Quantcast
Connect with us

Harvard Bible scholar says passage condemning gays was rewritten — original specifically said gay sex was fine

Published

on

The original version of Leviticus expressly permitted gay sex, a Biblical scholar writes in the New York Times.

Idan Dershowitz is a fellow at Harvard and has studied the development of the Old Testament carefully, including Leviticus 20:13 which reads that “You shall not lie with a male as with a woman; it is an abomination.”

This was likely the first law anywhere banning gay sex, Dershowitz says, and it was added a century after the original, which expressly permitted it.

ADVERTISEMENT

“Like many ancient texts, Leviticus was created gradually over a long period and includes the words of more than one writer. Many scholars believe that the section in which Leviticus 18 appears was added by a comparatively late editor, perhaps one who worked more than a century after the oldest material in the book was composed,” he writes.

Dershowitz laid out his claim that the original version expressly permitted gay sex in a scholarly article for Hebrew Bible and Ancient Israel.

“There is good evidence that an earlier version of the laws in Leviticus 18 permitted sex between men,” he argues. “In addition to having the prohibition against same-sex relations added to it, the earlier text, I believe, was revised in an attempt to obscure any implication that same-sex relations had once been permissible.”

His argument hinges on textual analysis, which he says offers “strong evidence of editorial intervention.”

“One can only imagine how different the history of civilization might have been had the earlier version of Leviticus 18’s laws entered the biblical canon,” he writes.

ADVERTISEMENT

Read the full piece here.


Report typos and corrections to: [email protected].
READ COMMENTS - JOIN THE DISCUSSION
Continue Reading

Breaking Banner

‘Disease fanboy’: Internet slams NBC conservative for ‘rooting for pandemic’ to distract from Trump impeachment trial

Published

on

Hugh Hewitt is once again under fire, this time for almost appearing to be glad a deadly SARS-related virus has been diagnosed in a patient in Washington state – saying additional diagnoses will take the focus away from the Senate's historic impeachment trial. Hewitt is a conservative Washington Post columnist, radio host, MSNBC and NBC contributor, and law professor who went from being a "Never-Trumper" to all-in for President Donald Trump.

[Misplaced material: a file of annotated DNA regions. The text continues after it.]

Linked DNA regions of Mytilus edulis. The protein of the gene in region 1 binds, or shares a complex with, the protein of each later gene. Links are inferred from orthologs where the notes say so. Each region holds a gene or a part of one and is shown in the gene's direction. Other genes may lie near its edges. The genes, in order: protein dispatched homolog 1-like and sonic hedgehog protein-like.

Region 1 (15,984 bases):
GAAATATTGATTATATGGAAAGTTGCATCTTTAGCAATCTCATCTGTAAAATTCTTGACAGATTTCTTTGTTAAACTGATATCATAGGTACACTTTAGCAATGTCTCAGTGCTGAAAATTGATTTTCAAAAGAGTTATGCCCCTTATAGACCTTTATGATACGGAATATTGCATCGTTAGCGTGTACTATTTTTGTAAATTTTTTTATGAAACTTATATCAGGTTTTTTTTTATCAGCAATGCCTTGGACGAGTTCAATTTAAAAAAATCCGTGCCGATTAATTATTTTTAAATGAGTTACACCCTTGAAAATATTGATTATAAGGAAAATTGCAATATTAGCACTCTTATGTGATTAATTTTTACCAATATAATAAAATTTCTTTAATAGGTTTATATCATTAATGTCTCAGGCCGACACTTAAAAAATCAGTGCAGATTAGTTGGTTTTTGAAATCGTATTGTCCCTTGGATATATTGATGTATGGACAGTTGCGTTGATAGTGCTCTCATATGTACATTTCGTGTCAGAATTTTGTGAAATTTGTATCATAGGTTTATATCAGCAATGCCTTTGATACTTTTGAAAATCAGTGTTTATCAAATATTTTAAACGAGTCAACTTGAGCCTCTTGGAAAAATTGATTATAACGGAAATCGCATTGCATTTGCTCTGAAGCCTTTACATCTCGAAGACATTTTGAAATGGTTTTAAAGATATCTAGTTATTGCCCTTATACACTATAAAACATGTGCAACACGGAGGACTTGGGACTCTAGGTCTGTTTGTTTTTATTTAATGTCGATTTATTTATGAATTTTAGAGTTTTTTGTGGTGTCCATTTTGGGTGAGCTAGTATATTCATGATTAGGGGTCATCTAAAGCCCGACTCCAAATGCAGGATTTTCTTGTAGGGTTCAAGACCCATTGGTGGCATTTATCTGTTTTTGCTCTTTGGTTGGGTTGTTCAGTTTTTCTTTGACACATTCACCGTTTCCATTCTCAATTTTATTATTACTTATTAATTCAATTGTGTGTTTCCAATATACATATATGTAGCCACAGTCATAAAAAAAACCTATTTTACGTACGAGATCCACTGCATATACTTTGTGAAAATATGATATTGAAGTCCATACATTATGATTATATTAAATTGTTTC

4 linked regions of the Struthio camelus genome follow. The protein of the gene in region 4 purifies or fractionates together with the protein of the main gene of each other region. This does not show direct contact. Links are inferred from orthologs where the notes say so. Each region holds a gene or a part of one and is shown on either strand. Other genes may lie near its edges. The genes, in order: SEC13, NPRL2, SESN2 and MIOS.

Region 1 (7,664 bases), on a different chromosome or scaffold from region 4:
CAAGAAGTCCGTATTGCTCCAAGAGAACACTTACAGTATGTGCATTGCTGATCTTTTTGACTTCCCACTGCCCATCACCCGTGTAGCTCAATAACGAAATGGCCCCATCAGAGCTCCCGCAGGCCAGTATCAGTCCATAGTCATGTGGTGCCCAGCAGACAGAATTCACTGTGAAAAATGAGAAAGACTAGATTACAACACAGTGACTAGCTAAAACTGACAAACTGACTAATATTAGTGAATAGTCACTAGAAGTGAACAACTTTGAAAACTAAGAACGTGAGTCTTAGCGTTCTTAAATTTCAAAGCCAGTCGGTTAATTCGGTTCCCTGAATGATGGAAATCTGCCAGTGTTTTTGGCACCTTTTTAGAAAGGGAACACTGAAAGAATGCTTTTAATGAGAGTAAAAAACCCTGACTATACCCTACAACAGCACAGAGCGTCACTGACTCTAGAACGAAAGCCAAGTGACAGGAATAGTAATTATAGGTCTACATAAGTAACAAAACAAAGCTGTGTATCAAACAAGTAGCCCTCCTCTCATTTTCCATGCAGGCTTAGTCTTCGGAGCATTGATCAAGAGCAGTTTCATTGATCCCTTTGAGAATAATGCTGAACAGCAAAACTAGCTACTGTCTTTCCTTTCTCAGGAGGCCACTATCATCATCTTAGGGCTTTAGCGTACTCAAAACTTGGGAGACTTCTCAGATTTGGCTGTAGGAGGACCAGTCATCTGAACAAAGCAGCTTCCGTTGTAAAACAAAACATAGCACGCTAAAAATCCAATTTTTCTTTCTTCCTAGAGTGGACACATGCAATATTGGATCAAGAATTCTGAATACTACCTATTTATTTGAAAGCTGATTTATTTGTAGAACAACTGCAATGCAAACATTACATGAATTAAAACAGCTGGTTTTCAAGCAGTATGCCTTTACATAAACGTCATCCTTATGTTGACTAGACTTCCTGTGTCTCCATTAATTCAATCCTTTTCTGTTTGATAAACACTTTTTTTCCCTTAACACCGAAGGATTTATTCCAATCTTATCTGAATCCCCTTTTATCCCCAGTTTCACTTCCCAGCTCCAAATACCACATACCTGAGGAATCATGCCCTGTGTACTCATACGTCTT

"People care much more for their health than theater," said Hewitt via Twitter, referring to Trump's impeachment trial. The SARS-related virus, known as the Wuhan coronavirus, is named for an area of China where it was first found. It "has infected more than 300 people and killed six in an outbreak that has struck China, Thailand, South Korea, Japan and now the US," CNN reports.

Continue Reading

Breaking Banner

Trump pushed for a sweetheart tax deal on his first hotel — it’s cost NYC $410,068,399 and counting

Published

on

In 1975, New York City was run-down and on the verge of bankruptcy. Twenty-nine-year-old Donald Trump saw an opportunity. He wanted to acquire and redevelop the dilapidated Commodore Hotel in midtown Manhattan next to Grand Central Terminal.

Trump had bragged to the executive controlling the sale that he could use his political connections to get tax breaks for the deal.

The executive was skeptical. But the next day, the executive was invited into Trump’s limousine, which ushered him to City Hall. There, he met with Donald’s father Fred and Mayor Abe Beame, to whom the Trumps had given lavishly.

Continue Reading
 

Breaking Banner

Mitch McConnell’s impeachment rules pass by 53-47 vote — here’s what happens next in Trump’s senate trial

Published

on

The US Senate voted along party lines on Tuesday to set the rules for President Donald Trump's historic impeachment trial.

By a 53 to 47 vote, the Republican-controlled Senate approved an "organizing resolution" for the trial proposed by Republican Senate Majority Leader Mitch McConnell.

Before approving the rules, the Senate voted down several amendments proposed by Democrats seeking to subpoena witnesses and documents from the White House and State Department.

These are the next phases in Trump's impeachment trial, just the third of a president in US history:

- Opening arguments -

Continue Reading
 
 
Help Raw Story Uncover Injustice. Join Raw Story Investigates for $1 and go ad-free.
close-image